As always with gear changes, it’s about timing and it takes practice to do it smoothly. I hope this helps.
Very good explanation of shifting technique. Works for me and yes it does take practice and more practice. Well done. Sound advice.
Many folks have engaged in thorough force diagram analysis of the pedal stroke, and they have found the “pedal circle” technique to be essentially false. It may prove useful as a psychological construct that allows riders to cut down on “mashing” the downstroke, which goes to one of the author’s earlier points, but it is misleading to make beginning cyclists think that this thought process will actually produce more power all the way around.
Like almost every area careful scientific research is applied to activities like cycling, interpretation of results re. pedal stroke can be controversial. Many times people who take adamant positions on one side or another focus on studies that support, or appear to them to support, their position without taking mitigating factors that might limit the applicability of the study to the conditions faced by a cyclist on the road into account. The relationship between the force generated and the velocity achieved at various points on the pedal stroke is very complicated and is affected by a large number of factors such as cadence, gravitic pull (e.g., incline) rolling and mechanical resistance (e.g., how inflated are the tires?), the fatigue and conditioning level of the rider, the weight of the rider’s legs etc. In addition, the goal of the cyclist (generating more force, giving the muscles involved in the downstroke a bit of rest without freewheeling, etc.) is almost never considered.
On the internet you often get unsupported opinion without reference to well designed and carried out studies in the relevant literature (this limitation applies to many of the posts I’ve made in this blog, for example). The person who made the comment that the circle-pedaling technique is “essentially false” was good enough to provide a link to support his or her claim. However, following that link leads to another site that asserts a position and talks about so-and-so’s studies without any links to the published literature so that interested readers can read and evaluate the research. Since at least one of the claims referenced on this linked page (some business about “brain space” and “available neural RAM”) is complete nonsense (this one I know about because I am a cognitive scientist engaged in lab research on computational human info processing and associative neural nets by profession), it’s hard to know what to make of the rest of it.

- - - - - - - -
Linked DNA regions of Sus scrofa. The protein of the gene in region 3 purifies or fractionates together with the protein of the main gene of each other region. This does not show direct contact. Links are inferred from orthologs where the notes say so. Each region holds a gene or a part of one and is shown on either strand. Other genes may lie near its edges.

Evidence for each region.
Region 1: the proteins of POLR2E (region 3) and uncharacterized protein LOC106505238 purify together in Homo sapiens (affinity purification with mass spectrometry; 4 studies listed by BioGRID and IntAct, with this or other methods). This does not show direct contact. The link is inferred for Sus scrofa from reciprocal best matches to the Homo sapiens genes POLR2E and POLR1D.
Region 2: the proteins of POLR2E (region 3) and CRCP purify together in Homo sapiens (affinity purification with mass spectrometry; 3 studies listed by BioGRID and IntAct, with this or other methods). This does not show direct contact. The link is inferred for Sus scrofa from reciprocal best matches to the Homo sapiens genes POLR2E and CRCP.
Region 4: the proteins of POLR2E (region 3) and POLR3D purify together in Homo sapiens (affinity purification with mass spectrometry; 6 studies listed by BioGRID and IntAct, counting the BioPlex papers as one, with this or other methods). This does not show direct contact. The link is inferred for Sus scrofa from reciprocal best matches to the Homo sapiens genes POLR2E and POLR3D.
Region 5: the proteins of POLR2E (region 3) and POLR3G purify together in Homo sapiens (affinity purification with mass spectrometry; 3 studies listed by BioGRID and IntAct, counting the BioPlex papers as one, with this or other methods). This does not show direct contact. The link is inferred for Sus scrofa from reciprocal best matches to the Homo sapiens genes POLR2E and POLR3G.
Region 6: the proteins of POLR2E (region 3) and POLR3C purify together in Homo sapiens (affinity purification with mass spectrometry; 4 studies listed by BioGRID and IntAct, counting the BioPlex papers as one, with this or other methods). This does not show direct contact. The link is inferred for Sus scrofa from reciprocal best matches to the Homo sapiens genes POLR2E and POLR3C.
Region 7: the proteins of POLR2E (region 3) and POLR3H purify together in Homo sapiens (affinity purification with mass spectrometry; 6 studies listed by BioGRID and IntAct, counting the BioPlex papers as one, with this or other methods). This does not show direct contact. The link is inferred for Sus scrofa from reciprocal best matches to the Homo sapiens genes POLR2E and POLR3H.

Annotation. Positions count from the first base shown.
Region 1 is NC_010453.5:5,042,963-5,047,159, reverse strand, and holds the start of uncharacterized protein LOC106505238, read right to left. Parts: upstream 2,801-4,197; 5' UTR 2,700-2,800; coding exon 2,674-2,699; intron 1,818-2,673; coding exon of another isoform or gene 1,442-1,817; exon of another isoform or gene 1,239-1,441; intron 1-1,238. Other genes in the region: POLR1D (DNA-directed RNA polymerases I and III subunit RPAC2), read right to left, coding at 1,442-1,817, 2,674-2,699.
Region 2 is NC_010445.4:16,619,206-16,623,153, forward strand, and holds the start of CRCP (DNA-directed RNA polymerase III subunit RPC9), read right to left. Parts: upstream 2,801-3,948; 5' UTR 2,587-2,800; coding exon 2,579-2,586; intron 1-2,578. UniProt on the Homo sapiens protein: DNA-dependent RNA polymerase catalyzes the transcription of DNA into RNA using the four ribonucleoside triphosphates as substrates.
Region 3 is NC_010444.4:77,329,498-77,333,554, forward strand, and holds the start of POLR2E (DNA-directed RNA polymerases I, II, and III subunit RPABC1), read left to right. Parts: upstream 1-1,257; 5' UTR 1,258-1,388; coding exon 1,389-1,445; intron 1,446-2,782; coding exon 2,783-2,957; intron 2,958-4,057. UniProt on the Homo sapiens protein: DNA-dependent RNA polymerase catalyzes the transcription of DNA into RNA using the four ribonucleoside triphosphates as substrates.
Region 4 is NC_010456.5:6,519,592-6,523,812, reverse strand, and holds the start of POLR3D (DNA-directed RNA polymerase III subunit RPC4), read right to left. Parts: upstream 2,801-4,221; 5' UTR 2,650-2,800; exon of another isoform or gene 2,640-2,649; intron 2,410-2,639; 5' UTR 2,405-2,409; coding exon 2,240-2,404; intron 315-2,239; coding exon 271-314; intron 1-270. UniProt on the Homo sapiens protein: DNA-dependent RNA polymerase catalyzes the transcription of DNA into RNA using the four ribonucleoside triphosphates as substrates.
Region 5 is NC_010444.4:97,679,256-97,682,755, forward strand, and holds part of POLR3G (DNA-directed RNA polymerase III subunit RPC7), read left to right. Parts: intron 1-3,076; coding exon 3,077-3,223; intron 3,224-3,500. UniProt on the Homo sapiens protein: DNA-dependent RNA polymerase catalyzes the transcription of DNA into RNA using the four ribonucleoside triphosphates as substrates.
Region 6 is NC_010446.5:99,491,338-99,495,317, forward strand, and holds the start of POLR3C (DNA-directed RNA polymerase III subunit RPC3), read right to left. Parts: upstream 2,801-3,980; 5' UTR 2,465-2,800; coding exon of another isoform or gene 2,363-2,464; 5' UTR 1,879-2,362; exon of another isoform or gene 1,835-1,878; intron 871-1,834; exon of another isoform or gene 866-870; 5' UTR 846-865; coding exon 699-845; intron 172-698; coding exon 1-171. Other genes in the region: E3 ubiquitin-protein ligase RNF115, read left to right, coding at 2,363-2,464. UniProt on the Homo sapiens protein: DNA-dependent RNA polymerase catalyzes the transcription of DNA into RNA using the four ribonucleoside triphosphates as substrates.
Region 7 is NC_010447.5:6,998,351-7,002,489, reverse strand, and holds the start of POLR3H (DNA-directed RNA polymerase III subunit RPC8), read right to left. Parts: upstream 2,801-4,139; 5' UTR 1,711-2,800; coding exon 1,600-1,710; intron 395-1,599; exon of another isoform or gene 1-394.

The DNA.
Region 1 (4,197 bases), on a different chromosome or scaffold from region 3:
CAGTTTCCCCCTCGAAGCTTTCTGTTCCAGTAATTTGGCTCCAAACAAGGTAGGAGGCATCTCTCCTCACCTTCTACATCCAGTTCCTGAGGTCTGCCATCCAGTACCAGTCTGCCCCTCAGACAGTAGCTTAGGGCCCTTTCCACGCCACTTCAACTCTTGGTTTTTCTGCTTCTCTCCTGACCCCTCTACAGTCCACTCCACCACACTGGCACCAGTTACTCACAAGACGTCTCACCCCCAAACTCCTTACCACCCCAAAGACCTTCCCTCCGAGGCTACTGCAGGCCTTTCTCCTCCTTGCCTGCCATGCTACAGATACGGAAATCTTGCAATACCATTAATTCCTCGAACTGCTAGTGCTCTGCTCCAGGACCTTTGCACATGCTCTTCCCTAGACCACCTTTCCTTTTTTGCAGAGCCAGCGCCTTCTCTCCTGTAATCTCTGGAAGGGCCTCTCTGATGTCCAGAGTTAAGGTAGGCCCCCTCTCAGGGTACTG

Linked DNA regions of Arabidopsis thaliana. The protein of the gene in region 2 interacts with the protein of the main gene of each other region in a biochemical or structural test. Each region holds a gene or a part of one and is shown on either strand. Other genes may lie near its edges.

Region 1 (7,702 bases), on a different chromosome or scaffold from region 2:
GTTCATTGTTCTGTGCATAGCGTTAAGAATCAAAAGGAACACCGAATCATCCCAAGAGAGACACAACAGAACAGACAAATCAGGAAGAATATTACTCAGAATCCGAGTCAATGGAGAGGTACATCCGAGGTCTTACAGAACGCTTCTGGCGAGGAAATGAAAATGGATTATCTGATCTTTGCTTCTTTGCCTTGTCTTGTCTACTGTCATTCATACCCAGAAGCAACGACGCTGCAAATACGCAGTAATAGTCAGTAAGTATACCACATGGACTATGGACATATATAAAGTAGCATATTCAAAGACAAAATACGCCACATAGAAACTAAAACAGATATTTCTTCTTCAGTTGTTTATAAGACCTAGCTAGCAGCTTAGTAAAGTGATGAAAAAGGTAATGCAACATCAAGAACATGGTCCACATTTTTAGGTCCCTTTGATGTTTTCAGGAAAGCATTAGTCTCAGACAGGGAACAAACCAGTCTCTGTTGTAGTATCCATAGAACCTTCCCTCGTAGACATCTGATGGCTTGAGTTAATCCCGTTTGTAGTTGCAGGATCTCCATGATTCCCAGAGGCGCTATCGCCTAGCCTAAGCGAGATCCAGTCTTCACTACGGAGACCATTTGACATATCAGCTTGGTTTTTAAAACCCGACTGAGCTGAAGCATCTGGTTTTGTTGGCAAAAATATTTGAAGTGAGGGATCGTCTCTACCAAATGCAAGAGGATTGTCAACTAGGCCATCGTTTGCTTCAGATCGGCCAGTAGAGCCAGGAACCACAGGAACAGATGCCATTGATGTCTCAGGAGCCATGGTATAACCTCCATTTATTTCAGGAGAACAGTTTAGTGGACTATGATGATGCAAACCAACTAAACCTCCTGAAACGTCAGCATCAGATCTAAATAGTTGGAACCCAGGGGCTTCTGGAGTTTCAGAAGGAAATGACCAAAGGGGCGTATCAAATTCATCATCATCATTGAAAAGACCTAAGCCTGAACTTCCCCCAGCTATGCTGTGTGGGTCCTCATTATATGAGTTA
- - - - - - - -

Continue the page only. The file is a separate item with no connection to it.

I have not done a thorough review of the literature on the force-velocity relationship throughout the cycling pedal stroke and so cannot give a fully informed opinion. However, the research I have looked at without biasing the literature search towards one view or the other provides fairly consistent evidence that circle pedaling is effective (see, for example, Dorel et. al.) The questions seems to be more one of how effective and under what circumstances is the technique effective than is the technique effective or non-effective. Certainly, the claim that the technique is “essentially false” appears much too strong based on a limited survey of the literature.
I think it is a bit of over analysis to refute circle pedaling with physics to the point of it not produce more power all the way around. The point is not to have completely equal power in all pedal positions. The point is to get closer to it. For novice riders it is a BIG help to think circular pedaling just for the benefit of taking the weight of the leg off the pedal on the up stroke.
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Your post on climbing is the BEST advise I’ve read on web. Fantastic muscle technique ie the heel down part in your article and today after thinking about Cadence and CHANGING muscles as per your article I noticed a real change in my ride. And the bit about hill challenges and how to think about them was heavenly advice too.
Keep the articles coming mate.
And many thanks!
Great article! I am hoping you keep it up-to-date simply because I did
so research along with didn´t uncover anything at all equivalent.
Continue the excellent perform.
I am so glad I found your blog this morning! The BEST advice for all aspects of riding!! Great detail and explanation for new riders such as me. I’m off to a triathlon camp in the hills this weekend so your article here was perfect. About to read 102 and I’m bookmarking you for further reference. Thank you for the time and effort you put into your blog.
Thanks a million!
Thanks for the kind words. Have a great time at the triathlon camp!
Good advice and well written. Thanks.